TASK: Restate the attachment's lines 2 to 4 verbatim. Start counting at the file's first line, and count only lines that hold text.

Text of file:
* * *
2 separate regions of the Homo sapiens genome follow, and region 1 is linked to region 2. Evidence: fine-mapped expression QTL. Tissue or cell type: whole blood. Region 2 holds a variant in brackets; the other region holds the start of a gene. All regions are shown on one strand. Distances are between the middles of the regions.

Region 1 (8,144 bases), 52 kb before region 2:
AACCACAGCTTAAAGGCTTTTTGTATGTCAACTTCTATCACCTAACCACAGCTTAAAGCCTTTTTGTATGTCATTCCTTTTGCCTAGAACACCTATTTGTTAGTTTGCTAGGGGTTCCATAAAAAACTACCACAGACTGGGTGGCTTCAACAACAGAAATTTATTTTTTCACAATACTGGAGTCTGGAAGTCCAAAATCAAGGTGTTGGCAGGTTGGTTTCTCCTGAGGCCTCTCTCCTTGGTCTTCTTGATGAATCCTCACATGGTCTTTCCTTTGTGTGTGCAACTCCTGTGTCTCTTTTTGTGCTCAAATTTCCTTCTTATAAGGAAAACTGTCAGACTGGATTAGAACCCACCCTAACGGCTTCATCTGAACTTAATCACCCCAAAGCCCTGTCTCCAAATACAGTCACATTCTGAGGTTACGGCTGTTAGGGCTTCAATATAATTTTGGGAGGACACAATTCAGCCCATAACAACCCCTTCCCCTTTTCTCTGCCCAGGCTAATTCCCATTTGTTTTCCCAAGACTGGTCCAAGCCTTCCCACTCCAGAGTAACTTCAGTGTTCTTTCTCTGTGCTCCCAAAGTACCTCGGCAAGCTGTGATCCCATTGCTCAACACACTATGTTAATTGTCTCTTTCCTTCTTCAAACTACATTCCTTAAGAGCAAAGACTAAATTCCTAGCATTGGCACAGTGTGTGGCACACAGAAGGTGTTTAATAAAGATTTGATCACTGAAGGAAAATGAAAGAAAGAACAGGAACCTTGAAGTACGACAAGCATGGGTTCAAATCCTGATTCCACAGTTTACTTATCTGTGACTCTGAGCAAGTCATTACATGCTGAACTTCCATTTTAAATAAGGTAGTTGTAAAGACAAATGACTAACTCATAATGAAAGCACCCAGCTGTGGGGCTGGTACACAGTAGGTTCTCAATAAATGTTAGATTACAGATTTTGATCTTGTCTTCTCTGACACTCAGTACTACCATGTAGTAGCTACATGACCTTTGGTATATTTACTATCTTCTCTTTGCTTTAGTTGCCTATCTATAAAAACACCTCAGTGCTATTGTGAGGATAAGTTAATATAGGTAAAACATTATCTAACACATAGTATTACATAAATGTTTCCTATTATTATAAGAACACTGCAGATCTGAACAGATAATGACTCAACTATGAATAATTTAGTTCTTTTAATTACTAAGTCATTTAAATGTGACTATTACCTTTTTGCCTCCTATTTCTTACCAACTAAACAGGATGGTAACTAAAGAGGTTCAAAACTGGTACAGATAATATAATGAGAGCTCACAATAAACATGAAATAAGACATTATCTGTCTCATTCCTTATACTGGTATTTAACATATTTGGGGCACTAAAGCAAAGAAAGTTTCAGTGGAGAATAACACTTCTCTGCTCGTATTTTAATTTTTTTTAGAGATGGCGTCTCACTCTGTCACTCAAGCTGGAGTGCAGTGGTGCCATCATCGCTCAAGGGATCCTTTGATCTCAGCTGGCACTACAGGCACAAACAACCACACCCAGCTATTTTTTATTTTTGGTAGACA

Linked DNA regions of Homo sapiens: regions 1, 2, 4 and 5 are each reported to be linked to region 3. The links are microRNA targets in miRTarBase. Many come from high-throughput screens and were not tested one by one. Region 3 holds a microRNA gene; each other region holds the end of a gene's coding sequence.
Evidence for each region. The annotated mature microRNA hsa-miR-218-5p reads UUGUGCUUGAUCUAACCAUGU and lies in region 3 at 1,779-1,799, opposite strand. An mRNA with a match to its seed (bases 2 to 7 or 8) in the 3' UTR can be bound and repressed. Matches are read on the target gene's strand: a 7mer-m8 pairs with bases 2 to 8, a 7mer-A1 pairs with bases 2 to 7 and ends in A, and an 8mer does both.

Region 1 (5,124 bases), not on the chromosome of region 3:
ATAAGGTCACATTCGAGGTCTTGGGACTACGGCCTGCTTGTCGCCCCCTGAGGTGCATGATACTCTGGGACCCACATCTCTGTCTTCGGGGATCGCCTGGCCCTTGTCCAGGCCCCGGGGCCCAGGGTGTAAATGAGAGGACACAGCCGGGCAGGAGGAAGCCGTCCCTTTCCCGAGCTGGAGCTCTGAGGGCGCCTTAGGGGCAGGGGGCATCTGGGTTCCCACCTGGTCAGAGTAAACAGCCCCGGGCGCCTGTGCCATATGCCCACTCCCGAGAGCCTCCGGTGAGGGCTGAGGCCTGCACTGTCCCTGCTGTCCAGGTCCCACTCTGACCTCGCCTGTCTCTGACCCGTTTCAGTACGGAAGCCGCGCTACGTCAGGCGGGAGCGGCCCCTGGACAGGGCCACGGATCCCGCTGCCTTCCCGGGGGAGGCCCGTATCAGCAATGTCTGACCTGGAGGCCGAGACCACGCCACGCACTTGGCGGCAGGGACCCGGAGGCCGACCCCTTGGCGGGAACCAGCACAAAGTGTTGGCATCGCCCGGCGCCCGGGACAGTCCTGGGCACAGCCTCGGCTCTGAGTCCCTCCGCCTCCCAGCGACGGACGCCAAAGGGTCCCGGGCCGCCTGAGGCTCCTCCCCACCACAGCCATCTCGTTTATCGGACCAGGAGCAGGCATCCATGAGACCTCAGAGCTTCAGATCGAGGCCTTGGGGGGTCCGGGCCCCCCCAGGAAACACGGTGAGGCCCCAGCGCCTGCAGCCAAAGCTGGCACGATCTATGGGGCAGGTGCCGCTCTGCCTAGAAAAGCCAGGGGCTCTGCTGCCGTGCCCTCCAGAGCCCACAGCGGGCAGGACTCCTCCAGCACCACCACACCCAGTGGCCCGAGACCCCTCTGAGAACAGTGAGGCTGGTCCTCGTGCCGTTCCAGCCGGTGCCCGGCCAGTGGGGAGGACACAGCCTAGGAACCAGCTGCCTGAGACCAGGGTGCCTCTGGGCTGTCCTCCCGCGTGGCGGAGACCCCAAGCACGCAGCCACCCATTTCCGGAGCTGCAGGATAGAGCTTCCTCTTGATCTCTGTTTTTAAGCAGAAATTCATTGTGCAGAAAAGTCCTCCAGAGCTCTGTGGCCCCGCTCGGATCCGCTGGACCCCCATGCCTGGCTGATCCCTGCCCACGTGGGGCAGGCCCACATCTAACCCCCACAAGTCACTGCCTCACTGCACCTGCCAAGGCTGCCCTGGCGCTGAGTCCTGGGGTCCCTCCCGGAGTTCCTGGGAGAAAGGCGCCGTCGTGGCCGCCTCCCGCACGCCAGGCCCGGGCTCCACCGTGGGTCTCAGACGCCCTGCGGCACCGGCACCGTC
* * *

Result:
Region 1 (8,144 bases), 52 kb before region 2:
AACCACAGCTTAAAGGCTTTTTGTATGTCAACTTCTATCACCTAACCACAGCTTAAAGCCTTTTTGTATGTCATTCCTTTTGCCTAGAACACCTATTTGTTAGTTTGCTAGGGGTTCCATAAAAAACTACCACAGACTGGGTGGCTTCAACAACAGAAATTTATTTTTTCACAATACTGGAGTCTGGAAGTCCAAAATCAAGGTGTTGGCAGGTTGGTTTCTCCTGAGGCCTCTCTCCTTGGTCTTCTTGATGAATCCTCACATGGTCTTTCCTTTGTGTGTGCAACTCCTGTGTCTCTTTTTGTGCTCAAATTTCCTTCTTATAAGGAAAACTGTCAGACTGGATTAGAACCCACCCTAACGGCTTCATCTGAACTTAATCACCCCAAAGCCCTGTCTCCAAATACAGTCACATTCTGAGGTTACGGCTGTTAGGGCTTCAATATAATTTTGGGAGGACACAATTCAGCCCATAACAACCCCTTCCCCTTTTCTCTGCCCAGGCTAATTCCCATTTGTTTTCCCAAGACTGGTCCAAGCCTTCCCACTCCAGAGTAACTTCAGTGTTCTTTCTCTGTGCTCCCAAAGTACCTCGGCAAGCTGTGATCCCATTGCTCAACACACTATGTTAATTGTCTCTTTCCTTCTTCAAACTACATTCCTTAAGAGCAAAGACTAAATTCCTAGCATTGGCACAGTGTGTGGCACACAGAAGGTGTTTAATAAAGATTTGATCACTGAAGGAAAATGAAAGAAAGAACAGGAACCTTGAAGTACGACAAGCATGGGTTCAAATCCTGATTCCACAGTTTACTTATCTGTGACTCTGAGCAAGTCATTACATGCTGAACTTCCATTTTAAATAAGGTAGTTGTAAAGACAAATGACTAACTCATAATGAAAGCACCCAGCTGTGGGGCTGGTACACAGTAGGTTCTCAATAAATGTTAGATTACAGATTTTGATCTTGTCTTCTCTGACACTCAGTACTACCATGTAGTAGCTACATGACCTTTGGTATATTTACTATCTTCTCTTTGCTTTAGTTGCCTATCTATAAAAACACCTCAGTGCTATTGTGAGGATAAGTTAATATAGGTAAAACATTATCTAACACATAGTATTACATAAATGTTTCCTATTATTATAAGAACACTGCAGATCTGAACAGATAATGACTCAACTATGAATAATTTAGTTCTTTTAATTACTAAGTCATTTAAATGTGACTATTACCTTTTTGCCTCCTATTTCTTACCAACTAAACAGGATGGTAACTAAAGAGGTTCAAAACTGGTACAGATAATATAATGAGAGCTCACAATAAACATGAAATAAGACATTATCTGTCTCATTCCTTATACTGGTATTTAACATATTTGGGGCACTAAAGCAAAGAAAGTTTCAGTGGAGAATAACACTTCTCTGCTCGTATTTTAATTTTTTTTAGAGATGGCGTCTCACTCTGTCACTCAAGCTGGAGTGCAGTGGTGCCATCATCGCTCAAGGGATCCTTTGATCTCAGCTGGCACTACAGGCACAAACAACCACACCCAGCTATTTTTTATTTTTGGTAGACA

Linked DNA regions of Homo sapiens: regions 1, 2, 4 and 5 are each reported to be linked to region 3. The links are microRNA targets in miRTarBase. Many come from high-throughput screens and were not tested one by one. Region 3 holds a microRNA gene; each other region holds the end of a gene's coding sequence.